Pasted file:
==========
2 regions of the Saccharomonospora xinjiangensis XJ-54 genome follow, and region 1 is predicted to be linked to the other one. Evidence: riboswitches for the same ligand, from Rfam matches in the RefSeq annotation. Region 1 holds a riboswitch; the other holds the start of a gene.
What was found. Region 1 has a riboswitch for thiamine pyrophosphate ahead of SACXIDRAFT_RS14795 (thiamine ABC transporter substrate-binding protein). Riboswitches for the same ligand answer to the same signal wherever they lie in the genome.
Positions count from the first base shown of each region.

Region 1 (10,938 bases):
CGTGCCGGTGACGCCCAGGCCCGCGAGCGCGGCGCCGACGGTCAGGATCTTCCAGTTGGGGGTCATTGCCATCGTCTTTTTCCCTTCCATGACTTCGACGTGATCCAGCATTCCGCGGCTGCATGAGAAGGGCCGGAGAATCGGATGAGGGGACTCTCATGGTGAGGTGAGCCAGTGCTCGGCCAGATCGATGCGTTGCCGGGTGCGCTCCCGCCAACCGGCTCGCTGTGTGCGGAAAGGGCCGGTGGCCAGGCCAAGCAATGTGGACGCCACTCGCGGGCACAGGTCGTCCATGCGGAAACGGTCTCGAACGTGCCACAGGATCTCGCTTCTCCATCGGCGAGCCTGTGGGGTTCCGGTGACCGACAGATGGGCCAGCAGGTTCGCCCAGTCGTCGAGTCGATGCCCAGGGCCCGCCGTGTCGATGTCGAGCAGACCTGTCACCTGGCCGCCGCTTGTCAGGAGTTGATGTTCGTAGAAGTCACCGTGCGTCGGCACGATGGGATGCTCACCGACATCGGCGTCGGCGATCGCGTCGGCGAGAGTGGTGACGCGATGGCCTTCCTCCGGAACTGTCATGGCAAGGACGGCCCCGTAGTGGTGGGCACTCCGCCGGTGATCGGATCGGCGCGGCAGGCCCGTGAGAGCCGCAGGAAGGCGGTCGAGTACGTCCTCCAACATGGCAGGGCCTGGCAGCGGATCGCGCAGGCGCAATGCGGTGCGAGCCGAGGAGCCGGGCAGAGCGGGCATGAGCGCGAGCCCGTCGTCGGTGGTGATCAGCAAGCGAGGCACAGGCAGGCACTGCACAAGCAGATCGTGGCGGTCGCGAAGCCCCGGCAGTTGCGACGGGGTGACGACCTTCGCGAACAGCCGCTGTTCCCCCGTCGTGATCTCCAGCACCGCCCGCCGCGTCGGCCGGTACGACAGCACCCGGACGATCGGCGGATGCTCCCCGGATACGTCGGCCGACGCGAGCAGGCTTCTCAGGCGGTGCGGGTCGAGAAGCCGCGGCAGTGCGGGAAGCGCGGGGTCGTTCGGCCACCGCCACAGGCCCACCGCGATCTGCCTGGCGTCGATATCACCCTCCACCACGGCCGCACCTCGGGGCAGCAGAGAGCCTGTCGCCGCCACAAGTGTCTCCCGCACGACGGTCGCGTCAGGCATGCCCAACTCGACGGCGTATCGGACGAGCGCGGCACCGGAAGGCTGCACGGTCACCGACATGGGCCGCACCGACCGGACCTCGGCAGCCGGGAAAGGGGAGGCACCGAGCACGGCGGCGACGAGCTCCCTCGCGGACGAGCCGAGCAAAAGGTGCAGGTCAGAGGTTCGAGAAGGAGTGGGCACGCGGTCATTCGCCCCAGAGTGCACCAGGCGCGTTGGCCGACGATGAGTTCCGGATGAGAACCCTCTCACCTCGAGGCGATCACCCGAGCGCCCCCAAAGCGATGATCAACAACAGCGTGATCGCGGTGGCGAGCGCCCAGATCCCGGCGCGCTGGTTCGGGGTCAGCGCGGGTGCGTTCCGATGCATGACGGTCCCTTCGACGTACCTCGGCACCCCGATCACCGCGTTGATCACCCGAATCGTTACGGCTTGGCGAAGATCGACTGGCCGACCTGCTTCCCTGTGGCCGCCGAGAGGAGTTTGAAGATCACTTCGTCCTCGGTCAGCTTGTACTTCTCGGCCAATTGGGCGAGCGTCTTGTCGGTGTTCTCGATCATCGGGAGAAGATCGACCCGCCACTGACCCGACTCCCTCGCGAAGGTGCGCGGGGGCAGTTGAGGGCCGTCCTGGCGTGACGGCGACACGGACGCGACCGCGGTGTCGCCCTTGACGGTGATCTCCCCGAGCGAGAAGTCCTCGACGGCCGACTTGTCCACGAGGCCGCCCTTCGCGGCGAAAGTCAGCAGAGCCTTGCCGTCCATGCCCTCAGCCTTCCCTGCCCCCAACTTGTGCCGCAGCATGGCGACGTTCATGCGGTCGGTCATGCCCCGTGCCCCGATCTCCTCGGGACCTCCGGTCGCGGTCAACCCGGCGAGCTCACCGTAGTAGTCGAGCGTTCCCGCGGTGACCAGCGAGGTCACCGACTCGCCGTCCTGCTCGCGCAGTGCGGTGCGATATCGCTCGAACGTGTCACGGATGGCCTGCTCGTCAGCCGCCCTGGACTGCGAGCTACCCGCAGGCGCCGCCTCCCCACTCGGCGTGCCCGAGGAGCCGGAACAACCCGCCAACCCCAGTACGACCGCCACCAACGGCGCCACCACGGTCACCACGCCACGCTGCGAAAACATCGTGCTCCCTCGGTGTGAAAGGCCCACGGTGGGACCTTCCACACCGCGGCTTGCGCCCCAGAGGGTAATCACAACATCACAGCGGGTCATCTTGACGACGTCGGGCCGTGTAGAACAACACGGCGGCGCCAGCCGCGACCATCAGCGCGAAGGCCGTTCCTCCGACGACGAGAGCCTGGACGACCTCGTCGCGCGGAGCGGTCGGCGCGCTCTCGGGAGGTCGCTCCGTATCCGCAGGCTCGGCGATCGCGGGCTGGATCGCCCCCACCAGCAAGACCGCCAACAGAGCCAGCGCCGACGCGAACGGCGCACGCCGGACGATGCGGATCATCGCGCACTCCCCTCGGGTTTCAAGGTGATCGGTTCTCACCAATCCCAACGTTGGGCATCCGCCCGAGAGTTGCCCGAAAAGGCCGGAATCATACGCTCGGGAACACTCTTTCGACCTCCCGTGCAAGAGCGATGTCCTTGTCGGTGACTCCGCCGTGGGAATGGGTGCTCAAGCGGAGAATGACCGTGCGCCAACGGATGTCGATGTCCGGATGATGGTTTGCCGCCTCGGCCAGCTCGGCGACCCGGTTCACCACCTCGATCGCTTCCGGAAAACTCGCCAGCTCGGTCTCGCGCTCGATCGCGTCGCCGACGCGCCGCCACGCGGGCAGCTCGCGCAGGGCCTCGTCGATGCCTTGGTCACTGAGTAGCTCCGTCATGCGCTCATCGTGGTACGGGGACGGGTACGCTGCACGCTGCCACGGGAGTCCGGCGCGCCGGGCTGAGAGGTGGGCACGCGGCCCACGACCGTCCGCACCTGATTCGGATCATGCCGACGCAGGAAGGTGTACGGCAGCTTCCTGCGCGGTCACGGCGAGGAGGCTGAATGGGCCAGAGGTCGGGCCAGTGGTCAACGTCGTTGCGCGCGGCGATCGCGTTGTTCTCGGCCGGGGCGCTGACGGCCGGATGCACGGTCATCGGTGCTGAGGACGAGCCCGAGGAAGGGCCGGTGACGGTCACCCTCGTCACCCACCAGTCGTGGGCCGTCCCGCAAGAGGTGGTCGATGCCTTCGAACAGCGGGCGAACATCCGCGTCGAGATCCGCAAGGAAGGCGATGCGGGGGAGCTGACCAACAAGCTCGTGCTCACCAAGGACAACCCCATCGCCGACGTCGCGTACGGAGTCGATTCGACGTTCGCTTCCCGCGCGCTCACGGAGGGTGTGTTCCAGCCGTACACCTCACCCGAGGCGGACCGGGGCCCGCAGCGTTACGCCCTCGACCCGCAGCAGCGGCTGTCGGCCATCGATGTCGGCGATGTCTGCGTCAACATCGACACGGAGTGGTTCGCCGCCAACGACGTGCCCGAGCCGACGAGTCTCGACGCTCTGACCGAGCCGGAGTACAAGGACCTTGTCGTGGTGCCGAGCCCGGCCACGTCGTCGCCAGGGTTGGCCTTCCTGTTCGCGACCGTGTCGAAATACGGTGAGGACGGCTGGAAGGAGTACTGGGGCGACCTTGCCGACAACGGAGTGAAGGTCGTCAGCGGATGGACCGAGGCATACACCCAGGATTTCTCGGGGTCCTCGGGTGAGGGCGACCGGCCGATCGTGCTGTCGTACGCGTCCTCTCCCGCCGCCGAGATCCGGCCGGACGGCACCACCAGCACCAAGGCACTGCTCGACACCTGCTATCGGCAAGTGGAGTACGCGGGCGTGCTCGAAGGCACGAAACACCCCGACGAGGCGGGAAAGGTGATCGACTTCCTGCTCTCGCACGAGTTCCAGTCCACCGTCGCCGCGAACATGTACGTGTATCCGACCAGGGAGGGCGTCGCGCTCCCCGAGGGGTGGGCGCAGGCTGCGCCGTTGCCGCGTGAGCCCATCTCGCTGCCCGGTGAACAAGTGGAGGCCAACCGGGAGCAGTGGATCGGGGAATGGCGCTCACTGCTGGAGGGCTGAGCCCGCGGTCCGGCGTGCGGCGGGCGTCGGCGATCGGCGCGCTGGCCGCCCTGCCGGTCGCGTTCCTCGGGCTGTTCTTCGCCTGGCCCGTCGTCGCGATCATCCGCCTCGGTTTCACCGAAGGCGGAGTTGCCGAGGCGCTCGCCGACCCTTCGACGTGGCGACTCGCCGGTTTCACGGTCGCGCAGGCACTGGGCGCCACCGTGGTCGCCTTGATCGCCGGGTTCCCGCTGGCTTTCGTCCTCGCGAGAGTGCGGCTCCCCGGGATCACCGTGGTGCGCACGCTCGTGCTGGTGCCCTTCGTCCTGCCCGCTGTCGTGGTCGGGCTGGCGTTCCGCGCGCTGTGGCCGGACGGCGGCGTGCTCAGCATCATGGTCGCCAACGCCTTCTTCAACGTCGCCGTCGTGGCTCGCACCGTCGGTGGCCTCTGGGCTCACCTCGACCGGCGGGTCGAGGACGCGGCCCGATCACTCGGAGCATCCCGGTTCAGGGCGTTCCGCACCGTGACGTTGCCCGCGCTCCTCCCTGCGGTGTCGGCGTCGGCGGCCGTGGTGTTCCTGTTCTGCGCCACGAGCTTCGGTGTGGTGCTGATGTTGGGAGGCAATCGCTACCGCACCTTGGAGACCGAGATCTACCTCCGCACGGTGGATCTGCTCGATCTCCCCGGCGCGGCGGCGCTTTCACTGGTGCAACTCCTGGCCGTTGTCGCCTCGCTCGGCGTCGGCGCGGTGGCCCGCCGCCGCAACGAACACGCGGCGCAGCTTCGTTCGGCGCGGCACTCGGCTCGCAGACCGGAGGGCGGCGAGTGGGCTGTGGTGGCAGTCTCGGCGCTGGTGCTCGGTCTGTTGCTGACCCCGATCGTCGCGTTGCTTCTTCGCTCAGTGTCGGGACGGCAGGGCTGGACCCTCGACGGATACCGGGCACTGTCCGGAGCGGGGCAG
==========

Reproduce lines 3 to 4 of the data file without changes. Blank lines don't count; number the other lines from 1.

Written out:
Positions count from the first base shown of each region.

Region 1 (10,938 bases):